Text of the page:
Dominion pitches new solar projects to SCC
New projects could power 200,000 homes
Dominion Energy is pitching the State Corporation Commission on several solar projects that could generate enough carbon-free electricity to power nearly 200,000 homes.
The projects, presented in the Fortune 500 utility’s fourth annual clean energy filing with the state, include six solar projects totaling 337 megawatts and 13 power purchase agreements totaling 435 megawatts with independent solar projects that were picked through competitive solicitation, Dominion said in a news release Wednesday.
“These projects support our ongoing efforts to deliver reliable, affordable and increasingly clean energy to our customers,” Ed Baine, president of Dominion Energy Virginia, said in a statement. “They will also bring jobs and economic benefits to communities across the commonwealth.”
If approved, the company will surpass 4,600 megawatts of solar across the state, enough to power more than 1.1 million homes at peak output.
Construction of the projects would be complete between 2024 and 2026 and would support more than 1,600 jobs while generating more than $570 million in economic benefits across Virginia, Dominion said. Projects include:
- Alberta Solar, 3 megawatts, Brunswick County;
- Beldale Solar, 57 megawatts, Powhatan County;
- Blue Ridge Solar, 95 megawatts, Pittsylvania County;
- Bookers Mill Solar, 127 megawatts, Richmond County;
- Michaux Solar, 50 megawatts, Henry and Pittsylvania counties;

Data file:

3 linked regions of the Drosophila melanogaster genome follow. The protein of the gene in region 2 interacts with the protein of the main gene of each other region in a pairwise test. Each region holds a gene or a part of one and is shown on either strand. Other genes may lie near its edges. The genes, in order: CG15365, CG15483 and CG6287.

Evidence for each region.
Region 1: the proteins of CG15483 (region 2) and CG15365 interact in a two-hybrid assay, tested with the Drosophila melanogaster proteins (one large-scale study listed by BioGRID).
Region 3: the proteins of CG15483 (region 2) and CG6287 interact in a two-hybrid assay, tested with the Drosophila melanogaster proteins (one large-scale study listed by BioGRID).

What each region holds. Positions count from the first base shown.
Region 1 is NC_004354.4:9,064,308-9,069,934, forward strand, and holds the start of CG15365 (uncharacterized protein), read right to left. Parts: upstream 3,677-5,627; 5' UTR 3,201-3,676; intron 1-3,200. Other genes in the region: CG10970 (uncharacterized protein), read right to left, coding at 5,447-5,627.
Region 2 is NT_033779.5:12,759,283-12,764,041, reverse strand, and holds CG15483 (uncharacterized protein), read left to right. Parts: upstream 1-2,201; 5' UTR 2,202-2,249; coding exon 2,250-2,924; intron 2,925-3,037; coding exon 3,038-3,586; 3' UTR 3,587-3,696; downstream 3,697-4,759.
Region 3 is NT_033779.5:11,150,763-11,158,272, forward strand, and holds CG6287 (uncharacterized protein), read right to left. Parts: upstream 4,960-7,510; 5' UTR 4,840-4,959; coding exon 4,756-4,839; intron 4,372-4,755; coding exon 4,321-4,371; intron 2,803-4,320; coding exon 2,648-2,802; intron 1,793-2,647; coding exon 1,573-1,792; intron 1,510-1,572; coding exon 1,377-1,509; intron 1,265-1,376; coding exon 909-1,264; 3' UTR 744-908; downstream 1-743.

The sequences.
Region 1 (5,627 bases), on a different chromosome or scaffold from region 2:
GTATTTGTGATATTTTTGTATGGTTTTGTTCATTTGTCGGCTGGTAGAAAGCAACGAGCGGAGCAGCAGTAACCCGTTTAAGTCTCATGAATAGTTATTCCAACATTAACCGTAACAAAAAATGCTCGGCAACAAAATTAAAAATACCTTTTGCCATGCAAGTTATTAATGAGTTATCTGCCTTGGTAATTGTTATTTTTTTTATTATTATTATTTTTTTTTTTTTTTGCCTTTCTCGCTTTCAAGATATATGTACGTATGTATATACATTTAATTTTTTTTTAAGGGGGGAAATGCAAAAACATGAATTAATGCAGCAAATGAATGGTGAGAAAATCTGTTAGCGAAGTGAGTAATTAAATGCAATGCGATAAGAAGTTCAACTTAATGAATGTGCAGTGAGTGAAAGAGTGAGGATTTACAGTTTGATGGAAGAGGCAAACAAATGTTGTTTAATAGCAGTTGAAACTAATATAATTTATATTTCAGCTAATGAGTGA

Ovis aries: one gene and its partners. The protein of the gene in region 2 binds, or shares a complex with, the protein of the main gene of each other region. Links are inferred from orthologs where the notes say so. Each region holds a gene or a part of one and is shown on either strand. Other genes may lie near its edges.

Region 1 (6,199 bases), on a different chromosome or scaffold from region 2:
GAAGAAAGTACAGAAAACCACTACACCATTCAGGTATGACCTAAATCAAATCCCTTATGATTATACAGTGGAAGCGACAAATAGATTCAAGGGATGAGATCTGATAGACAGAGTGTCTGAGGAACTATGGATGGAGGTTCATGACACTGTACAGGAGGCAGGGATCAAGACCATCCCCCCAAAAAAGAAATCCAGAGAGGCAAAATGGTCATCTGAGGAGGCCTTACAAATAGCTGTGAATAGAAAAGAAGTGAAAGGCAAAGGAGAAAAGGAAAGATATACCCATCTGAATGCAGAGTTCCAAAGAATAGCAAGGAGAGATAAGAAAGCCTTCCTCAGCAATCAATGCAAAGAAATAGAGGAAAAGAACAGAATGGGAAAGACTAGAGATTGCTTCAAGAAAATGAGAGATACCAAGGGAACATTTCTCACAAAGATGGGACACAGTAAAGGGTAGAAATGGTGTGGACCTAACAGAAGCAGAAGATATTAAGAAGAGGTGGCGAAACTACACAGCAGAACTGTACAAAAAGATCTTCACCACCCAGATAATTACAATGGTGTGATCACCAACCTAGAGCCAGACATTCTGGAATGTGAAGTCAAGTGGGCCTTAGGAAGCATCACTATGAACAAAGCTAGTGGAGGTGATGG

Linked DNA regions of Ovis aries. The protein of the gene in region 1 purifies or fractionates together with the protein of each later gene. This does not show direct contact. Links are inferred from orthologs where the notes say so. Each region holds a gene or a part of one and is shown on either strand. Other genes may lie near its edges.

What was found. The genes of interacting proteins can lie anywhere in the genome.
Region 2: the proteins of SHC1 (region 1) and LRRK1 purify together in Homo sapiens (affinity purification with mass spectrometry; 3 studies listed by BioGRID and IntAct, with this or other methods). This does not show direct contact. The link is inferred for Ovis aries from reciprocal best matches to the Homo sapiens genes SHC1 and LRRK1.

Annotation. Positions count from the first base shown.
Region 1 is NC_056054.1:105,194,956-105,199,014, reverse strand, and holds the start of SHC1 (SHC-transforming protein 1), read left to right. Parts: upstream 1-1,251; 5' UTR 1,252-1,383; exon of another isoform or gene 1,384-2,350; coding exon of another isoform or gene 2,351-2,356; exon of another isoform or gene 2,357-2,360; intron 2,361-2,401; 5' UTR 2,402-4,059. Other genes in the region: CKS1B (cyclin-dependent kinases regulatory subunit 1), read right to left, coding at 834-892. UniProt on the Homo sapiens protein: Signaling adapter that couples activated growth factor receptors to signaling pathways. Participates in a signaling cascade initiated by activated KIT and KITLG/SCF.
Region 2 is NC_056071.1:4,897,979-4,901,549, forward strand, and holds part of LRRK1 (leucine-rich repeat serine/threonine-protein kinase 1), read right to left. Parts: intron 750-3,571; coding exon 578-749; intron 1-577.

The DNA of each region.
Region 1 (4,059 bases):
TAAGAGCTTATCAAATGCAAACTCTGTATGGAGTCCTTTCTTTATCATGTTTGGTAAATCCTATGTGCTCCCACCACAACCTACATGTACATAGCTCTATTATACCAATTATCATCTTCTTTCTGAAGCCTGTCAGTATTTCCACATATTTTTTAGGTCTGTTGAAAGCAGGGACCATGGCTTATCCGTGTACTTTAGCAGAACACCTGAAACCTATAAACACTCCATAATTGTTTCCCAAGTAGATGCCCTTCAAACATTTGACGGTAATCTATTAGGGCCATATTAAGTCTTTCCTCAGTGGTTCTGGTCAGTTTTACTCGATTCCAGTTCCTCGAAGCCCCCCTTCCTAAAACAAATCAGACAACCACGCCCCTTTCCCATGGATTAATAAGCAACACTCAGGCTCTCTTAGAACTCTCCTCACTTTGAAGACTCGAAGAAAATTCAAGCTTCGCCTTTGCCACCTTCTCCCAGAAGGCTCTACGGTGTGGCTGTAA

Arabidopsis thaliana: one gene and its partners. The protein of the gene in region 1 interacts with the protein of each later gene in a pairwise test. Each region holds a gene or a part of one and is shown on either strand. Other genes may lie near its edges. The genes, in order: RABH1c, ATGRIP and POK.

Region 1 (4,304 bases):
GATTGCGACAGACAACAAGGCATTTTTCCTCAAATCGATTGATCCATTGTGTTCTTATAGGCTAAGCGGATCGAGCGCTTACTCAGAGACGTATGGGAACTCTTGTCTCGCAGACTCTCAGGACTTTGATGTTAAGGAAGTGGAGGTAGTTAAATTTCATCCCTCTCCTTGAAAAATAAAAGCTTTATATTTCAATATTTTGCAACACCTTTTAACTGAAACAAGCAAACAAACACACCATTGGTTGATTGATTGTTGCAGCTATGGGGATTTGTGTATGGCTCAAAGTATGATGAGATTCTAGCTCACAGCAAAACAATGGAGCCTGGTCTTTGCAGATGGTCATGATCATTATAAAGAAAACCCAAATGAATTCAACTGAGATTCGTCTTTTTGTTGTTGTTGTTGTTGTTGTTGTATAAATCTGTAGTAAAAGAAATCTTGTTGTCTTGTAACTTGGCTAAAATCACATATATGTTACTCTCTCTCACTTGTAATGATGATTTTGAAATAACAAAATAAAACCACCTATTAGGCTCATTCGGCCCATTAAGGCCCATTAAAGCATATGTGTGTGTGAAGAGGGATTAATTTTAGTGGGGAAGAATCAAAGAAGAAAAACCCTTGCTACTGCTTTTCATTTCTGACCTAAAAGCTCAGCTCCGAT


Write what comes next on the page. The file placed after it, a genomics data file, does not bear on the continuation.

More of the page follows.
- Peppertown Solar, 5 megawatts, Hanover County.
Dominion said the costs of the projects would add an estimated $1.54 to the average residential customer’s monthly bill.
The company’s latest proposal to the state follows news in late September that the federal Bureau of Ocean Energy Management had completed its environmental assessment of Dominion’s proposed $9.8 billion, 2.6-gigawatt Coastal Virginia Offshore Wind project, planned for construction 27 miles off the coast of Virginia Beach. The nearly 700-page report was published Sept. 29 in the Federal Register, which kicked off a minimum 30-day waiting period before the BOEM could issue its final decision on whether to approve the project. The SCC approved the project in August 2022.
Dominion Energy Virginia is also asking the state to allow it to test a $70 million battery storage pilot facility that it says could lengthen the time its batteries can electrify the grid from an average of four hours to longer than four days.
Richmond-based electricity and natural gas provider Dominion Energy has about 7 million customers in 15 states. Its Virginia division has about 2.7 million customers in Virginia and northeastern North Carolina.